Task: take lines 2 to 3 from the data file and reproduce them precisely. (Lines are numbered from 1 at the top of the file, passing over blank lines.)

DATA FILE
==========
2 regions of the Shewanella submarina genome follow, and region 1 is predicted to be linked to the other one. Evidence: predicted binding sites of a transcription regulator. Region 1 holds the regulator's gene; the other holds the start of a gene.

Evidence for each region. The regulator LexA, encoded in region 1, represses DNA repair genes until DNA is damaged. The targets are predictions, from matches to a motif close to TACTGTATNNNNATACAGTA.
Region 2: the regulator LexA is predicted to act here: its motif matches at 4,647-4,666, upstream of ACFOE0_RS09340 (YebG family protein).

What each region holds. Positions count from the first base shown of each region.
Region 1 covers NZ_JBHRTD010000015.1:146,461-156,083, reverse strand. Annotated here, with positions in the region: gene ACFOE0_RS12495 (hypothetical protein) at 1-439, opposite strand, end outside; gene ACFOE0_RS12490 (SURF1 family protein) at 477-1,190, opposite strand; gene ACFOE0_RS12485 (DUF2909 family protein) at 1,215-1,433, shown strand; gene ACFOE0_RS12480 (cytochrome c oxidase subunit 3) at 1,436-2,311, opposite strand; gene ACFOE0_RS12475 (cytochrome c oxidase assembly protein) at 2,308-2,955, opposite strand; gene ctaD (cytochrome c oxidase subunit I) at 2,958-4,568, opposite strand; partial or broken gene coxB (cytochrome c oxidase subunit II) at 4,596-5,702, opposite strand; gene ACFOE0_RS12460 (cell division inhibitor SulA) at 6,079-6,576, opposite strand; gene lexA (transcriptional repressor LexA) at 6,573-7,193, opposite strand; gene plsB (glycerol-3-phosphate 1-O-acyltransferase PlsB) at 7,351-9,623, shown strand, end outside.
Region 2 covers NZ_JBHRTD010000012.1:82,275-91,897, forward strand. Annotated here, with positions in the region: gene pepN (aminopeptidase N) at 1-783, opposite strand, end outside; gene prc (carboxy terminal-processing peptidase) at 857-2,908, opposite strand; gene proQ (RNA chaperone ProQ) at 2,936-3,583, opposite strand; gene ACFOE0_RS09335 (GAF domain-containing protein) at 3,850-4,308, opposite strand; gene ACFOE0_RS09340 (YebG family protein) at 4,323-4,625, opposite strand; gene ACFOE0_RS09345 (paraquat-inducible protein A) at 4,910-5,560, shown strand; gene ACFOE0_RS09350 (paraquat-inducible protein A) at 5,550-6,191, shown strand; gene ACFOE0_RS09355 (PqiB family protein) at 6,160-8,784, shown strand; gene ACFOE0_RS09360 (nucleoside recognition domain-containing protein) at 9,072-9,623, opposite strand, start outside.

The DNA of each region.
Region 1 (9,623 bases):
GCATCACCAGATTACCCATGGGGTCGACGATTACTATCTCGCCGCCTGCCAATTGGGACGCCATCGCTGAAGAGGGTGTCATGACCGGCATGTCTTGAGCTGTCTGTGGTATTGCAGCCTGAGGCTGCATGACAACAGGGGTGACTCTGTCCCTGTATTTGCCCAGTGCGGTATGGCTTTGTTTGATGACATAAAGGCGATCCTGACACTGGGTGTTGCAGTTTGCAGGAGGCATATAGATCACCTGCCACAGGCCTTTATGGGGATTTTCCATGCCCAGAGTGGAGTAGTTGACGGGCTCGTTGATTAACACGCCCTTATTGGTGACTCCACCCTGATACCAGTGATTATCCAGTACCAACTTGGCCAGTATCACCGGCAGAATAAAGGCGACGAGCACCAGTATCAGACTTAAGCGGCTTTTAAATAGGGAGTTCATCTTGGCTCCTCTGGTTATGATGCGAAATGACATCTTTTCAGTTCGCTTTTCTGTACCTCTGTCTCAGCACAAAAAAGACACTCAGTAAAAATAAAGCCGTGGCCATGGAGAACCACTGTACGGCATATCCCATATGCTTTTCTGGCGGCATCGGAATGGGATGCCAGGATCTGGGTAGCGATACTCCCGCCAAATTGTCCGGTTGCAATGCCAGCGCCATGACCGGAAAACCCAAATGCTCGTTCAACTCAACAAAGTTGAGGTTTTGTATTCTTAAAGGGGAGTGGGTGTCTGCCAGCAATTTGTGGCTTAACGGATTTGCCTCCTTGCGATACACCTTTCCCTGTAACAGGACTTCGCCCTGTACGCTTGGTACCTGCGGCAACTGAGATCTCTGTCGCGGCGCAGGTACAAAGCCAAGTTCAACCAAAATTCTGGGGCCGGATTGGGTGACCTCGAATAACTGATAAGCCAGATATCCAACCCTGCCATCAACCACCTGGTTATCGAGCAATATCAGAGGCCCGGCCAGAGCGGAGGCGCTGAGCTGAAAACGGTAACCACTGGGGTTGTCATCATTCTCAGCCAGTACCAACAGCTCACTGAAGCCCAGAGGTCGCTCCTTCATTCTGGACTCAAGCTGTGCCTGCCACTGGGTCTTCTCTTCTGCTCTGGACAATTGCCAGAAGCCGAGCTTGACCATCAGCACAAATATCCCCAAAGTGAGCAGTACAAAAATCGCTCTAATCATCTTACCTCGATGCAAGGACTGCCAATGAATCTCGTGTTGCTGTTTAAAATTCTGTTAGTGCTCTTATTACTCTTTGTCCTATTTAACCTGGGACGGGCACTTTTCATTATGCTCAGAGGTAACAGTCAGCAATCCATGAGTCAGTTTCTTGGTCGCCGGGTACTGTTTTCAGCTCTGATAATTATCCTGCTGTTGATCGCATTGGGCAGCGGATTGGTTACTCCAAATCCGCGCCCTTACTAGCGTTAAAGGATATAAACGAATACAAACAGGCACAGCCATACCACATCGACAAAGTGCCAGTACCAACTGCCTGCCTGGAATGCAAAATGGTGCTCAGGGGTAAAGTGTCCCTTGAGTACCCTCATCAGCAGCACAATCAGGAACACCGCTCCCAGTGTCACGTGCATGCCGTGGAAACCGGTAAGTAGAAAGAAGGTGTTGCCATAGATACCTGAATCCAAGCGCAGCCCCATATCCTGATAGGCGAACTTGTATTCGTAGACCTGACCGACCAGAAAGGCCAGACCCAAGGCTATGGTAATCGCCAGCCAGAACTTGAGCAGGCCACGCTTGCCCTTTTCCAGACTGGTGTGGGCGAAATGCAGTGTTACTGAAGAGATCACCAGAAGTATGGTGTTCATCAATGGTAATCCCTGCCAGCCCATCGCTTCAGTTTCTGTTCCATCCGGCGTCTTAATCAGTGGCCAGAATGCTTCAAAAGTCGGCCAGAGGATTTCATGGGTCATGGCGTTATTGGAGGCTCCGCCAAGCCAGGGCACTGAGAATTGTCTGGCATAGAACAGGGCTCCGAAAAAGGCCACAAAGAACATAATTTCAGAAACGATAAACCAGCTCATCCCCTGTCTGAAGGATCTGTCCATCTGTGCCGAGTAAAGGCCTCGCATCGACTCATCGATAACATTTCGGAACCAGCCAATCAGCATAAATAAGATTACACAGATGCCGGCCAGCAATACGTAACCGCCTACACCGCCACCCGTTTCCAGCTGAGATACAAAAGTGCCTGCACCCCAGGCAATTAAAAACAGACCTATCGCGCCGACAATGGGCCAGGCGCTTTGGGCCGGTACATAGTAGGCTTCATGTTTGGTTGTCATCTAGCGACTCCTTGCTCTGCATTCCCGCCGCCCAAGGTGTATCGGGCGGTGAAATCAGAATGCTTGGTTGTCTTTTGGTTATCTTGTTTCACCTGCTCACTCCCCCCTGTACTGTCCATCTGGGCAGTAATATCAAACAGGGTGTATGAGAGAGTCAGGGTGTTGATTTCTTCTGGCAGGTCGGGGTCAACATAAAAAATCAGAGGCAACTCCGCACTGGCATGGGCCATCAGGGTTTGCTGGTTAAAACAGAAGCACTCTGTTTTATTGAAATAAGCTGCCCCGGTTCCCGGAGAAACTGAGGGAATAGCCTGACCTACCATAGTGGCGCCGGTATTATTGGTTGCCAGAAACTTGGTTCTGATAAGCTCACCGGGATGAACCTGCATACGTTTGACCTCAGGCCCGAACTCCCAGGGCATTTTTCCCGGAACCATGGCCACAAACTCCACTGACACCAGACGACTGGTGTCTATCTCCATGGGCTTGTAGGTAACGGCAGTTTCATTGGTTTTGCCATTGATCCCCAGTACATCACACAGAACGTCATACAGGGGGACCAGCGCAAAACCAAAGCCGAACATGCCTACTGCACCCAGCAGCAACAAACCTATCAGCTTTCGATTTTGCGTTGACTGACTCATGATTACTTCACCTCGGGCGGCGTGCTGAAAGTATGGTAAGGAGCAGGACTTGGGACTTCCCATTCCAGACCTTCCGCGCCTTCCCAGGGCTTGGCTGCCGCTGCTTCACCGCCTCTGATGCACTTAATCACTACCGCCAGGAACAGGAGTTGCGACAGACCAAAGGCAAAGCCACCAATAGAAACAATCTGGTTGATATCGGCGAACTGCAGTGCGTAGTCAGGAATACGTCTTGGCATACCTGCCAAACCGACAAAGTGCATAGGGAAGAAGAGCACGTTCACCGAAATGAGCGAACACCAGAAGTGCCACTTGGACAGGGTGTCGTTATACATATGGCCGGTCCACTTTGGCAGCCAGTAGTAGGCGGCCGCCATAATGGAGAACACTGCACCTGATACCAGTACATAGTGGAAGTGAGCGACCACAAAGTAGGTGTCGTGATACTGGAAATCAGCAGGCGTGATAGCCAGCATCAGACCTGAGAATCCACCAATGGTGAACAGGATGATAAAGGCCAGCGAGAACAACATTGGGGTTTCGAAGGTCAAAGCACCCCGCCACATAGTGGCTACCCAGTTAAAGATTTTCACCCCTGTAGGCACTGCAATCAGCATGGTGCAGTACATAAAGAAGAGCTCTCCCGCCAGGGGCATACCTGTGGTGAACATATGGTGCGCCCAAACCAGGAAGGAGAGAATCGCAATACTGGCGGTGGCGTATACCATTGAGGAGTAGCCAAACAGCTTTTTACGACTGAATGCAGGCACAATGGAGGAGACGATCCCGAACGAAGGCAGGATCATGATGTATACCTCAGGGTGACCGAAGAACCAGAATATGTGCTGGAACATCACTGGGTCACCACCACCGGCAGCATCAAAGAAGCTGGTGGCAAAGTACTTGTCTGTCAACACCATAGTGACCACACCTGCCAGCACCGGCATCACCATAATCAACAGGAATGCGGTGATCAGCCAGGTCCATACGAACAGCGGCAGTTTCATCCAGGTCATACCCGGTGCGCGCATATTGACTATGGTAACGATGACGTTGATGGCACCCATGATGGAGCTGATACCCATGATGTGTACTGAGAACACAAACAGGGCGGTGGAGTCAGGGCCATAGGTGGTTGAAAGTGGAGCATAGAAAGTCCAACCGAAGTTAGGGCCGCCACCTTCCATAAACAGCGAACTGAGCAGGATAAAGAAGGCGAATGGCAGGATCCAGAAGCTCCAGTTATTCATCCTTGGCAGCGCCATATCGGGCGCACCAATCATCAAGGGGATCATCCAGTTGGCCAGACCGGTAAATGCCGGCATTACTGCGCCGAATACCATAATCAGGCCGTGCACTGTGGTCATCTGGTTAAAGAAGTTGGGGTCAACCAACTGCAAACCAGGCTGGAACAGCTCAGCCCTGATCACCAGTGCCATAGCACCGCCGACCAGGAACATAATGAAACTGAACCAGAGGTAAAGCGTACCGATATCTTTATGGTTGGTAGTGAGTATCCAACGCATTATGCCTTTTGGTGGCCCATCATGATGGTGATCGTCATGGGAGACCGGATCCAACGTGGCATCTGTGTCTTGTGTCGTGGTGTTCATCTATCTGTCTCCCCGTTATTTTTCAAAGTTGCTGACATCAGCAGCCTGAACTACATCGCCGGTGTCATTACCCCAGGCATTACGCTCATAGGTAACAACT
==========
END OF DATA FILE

Evidence for each region. The regulator LexA, encoded in region 1, represses DNA repair genes until DNA is damaged. The targets are predictions, from matches to a motif close to TACTGTATNNNNATACAGTA.
Region 2: the regulator LexA is predicted to act here: its motif matches at 4,647-4,666, upstream of ACFOE0_RS09340 (YebG family protein).